The war chest of savings Australians have built during the pandemic is reducing the risks of high household debt load, economists say.
As the economy continues to recover from the pandemic and more workers regain employment, new analysis shows borrowers are boosting their offset accounts as well as returning to paying down their mortgages.
The high level of household debt in Australia has worried experts for years, approaching 200% of household income in recent years, before edging slightly lower, but not before prompting warnings it could pose a risk in any crisis.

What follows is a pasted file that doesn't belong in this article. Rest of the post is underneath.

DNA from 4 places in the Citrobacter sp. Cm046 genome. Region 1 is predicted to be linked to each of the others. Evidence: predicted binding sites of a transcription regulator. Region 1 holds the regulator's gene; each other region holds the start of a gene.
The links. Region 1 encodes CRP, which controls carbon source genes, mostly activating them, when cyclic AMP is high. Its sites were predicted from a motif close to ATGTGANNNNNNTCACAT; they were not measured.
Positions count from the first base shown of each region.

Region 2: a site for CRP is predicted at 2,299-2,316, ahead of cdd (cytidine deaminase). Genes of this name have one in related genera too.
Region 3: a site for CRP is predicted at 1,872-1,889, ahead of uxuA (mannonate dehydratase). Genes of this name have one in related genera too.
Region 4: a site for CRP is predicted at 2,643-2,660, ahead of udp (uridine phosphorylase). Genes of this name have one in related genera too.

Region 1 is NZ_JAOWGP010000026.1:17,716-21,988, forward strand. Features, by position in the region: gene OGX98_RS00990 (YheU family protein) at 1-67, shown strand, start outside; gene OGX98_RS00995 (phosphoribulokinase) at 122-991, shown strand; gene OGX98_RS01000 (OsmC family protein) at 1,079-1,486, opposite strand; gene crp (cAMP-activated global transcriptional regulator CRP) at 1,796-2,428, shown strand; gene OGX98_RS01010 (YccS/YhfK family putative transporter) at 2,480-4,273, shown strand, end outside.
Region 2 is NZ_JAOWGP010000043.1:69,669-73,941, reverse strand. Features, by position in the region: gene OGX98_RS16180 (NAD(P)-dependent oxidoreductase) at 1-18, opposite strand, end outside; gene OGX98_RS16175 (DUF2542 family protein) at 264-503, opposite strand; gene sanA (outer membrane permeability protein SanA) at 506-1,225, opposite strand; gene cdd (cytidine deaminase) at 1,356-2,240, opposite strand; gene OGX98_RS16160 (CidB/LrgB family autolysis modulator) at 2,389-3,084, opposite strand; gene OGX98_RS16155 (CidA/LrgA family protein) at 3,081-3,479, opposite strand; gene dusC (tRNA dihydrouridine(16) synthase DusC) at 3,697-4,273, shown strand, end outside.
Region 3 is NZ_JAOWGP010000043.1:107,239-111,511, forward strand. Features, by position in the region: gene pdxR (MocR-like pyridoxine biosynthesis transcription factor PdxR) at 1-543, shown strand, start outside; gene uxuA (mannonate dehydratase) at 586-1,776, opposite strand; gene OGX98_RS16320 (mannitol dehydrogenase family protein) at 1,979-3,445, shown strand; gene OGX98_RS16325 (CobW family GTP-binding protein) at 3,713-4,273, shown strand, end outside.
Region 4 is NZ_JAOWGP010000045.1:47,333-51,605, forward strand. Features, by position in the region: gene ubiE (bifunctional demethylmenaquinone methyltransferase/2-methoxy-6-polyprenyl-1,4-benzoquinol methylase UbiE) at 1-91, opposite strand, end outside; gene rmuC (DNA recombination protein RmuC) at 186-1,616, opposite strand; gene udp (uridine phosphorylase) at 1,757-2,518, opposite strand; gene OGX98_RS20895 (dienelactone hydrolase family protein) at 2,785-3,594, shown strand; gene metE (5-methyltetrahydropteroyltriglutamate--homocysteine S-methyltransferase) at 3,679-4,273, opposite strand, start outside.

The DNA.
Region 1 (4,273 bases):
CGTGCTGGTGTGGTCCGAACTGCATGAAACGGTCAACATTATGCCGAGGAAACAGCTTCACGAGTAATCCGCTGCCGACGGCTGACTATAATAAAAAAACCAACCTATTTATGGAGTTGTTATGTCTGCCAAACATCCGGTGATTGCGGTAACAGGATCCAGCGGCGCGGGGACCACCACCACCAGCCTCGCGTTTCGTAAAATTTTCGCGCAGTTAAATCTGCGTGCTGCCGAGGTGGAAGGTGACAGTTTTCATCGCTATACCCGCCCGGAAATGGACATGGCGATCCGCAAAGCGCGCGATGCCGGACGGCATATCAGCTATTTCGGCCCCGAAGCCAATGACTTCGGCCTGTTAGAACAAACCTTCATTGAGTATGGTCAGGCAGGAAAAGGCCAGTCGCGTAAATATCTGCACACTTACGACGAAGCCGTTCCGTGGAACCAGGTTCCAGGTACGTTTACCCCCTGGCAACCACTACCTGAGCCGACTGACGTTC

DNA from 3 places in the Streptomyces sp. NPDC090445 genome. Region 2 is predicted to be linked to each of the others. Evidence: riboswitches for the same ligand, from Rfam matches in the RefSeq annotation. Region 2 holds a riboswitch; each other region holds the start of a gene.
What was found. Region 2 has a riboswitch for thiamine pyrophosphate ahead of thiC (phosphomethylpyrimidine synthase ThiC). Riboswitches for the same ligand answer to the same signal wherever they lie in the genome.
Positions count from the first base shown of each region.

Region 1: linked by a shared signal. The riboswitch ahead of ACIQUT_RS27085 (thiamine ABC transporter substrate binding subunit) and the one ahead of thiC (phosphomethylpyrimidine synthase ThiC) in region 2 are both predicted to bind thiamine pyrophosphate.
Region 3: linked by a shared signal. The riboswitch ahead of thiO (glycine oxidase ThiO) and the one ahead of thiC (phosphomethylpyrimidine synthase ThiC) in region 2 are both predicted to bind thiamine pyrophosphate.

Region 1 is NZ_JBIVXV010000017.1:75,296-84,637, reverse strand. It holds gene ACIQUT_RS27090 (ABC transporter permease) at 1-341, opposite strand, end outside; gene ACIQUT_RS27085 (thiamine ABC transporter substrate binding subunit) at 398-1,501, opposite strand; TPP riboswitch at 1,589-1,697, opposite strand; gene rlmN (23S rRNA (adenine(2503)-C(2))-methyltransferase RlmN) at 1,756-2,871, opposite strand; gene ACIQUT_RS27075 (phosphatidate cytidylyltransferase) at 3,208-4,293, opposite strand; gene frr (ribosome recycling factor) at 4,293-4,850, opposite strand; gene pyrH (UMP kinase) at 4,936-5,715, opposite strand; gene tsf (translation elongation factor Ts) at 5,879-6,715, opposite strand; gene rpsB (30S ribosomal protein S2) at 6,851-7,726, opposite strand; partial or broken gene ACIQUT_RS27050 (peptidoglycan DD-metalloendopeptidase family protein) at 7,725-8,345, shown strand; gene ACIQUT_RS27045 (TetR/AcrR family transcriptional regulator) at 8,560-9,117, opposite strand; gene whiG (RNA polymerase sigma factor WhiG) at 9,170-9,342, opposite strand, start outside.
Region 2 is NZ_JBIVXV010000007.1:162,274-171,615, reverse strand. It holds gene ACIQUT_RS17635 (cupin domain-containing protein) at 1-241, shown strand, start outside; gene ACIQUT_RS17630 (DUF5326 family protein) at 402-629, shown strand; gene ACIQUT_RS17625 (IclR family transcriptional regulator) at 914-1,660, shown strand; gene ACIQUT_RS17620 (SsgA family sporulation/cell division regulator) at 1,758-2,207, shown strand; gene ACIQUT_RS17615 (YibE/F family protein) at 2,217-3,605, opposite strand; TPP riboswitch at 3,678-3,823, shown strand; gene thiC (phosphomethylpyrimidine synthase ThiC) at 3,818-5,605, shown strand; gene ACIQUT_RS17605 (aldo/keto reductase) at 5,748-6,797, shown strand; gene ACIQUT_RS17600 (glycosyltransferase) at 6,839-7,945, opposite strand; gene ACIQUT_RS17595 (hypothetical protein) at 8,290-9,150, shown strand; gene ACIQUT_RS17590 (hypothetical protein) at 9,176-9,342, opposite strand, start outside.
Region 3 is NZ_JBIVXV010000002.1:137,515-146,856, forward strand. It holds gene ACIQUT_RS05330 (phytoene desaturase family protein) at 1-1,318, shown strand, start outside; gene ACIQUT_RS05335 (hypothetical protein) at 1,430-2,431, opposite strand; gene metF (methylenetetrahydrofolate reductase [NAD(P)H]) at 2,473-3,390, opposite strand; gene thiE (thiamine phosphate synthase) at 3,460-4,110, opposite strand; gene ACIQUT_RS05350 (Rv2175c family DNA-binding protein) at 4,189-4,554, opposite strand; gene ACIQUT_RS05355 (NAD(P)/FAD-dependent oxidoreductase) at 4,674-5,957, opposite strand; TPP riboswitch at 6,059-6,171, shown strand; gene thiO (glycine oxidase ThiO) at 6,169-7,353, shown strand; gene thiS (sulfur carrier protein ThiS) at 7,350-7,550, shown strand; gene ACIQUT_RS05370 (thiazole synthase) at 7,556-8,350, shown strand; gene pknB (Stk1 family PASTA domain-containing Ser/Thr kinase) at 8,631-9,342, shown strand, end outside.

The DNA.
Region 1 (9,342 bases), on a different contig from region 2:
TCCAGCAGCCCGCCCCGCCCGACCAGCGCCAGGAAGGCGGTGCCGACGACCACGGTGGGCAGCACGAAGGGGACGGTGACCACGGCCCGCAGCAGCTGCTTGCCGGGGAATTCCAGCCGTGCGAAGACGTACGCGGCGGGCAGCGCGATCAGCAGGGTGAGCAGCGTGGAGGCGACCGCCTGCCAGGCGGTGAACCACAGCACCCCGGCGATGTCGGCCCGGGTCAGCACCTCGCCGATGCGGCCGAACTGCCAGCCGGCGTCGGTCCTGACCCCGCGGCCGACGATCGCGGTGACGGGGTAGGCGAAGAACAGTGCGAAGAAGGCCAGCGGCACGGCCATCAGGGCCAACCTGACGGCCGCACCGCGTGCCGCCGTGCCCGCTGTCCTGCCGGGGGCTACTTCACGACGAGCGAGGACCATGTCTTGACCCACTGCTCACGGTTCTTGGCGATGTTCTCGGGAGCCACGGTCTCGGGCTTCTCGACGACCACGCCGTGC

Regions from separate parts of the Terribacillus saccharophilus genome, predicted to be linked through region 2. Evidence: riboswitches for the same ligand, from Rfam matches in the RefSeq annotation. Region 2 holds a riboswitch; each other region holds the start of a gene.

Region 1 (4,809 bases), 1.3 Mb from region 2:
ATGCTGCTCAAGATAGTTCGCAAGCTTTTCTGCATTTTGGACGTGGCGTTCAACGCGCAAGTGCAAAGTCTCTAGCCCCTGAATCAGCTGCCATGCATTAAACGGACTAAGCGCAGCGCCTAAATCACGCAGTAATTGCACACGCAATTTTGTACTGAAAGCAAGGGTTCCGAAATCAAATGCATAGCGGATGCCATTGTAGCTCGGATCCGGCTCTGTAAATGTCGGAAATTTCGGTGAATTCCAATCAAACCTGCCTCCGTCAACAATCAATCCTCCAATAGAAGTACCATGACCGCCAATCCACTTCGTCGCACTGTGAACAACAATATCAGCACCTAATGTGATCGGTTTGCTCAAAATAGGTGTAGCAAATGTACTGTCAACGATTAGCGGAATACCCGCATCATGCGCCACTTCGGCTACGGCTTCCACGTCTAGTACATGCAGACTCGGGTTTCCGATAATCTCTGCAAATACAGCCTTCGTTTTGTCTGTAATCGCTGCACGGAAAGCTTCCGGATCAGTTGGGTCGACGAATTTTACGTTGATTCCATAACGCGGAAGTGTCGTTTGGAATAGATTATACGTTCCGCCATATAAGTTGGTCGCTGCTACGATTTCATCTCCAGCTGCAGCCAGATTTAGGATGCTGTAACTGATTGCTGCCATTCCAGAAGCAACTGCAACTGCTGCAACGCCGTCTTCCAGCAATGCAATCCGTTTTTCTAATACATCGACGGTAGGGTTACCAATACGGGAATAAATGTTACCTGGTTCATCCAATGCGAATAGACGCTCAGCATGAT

But the stimulus deployed to get Australia through the pandemic, including low interest rates, wage subsidies and mortgage holidays, has helped to lower the risk of the debt load, economists say.
Households squirrelled away almost $119 billion into their savings accounts in 2020, according to figures released by the Australian Prudential Regulation Authority.
At 1 November, the big four banks held a record $813.3 billion in savings from households, up $78.8 billion over the previous 12 months, with almost all the growth occurring since the pandemic.
CBA senior economist Kristina Clifton says the Government’s stimulus payments have allowed households to accrue a large stock of savings.